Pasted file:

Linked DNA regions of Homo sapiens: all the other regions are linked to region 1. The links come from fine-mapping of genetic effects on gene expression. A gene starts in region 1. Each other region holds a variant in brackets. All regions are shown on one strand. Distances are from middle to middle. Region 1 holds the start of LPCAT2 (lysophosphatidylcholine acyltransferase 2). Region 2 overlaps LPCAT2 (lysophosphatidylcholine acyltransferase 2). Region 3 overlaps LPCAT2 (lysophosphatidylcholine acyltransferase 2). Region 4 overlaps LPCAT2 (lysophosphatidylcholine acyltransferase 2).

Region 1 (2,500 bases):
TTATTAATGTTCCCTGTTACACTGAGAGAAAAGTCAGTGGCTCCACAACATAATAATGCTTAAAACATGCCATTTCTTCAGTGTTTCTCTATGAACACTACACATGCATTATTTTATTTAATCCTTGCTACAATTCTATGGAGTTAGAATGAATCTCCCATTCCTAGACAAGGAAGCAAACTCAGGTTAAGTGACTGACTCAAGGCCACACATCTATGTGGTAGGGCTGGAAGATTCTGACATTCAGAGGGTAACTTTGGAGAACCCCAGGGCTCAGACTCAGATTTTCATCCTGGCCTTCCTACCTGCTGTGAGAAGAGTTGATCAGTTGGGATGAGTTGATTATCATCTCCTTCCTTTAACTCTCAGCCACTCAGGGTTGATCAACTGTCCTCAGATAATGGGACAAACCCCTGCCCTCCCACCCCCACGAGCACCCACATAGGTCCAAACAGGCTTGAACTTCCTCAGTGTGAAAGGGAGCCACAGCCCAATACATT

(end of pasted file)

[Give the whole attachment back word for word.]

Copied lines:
Linked DNA regions of Homo sapiens: all the other regions are linked to region 1. The links come from fine-mapping of genetic effects on gene expression. A gene starts in region 1. Each other region holds a variant in brackets. All regions are shown on one strand. Distances are from middle to middle. Region 1 holds the start of LPCAT2 (lysophosphatidylcholine acyltransferase 2). Region 2 overlaps LPCAT2 (lysophosphatidylcholine acyltransferase 2). Region 3 overlaps LPCAT2 (lysophosphatidylcholine acyltransferase 2). Region 4 overlaps LPCAT2 (lysophosphatidylcholine acyltransferase 2).

Region 1 (2,500 bases):
TTATTAATGTTCCCTGTTACACTGAGAGAAAAGTCAGTGGCTCCACAACATAATAATGCTTAAAACATGCCATTTCTTCAGTGTTTCTCTATGAACACTACACATGCATTATTTTATTTAATCCTTGCTACAATTCTATGGAGTTAGAATGAATCTCCCATTCCTAGACAAGGAAGCAAACTCAGGTTAAGTGACTGACTCAAGGCCACACATCTATGTGGTAGGGCTGGAAGATTCTGACATTCAGAGGGTAACTTTGGAGAACCCCAGGGCTCAGACTCAGATTTTCATCCTGGCCTTCCTACCTGCTGTGAGAAGAGTTGATCAGTTGGGATGAGTTGATTATCATCTCCTTCCTTTAACTCTCAGCCACTCAGGGTTGATCAACTGTCCTCAGATAATGGGACAAACCCCTGCCCTCCCACCCCCACGAGCACCCACATAGGTCCAAACAGGCTTGAACTTCCTCAGTGTGAAAGGGAGCCACAGCCCAATACATT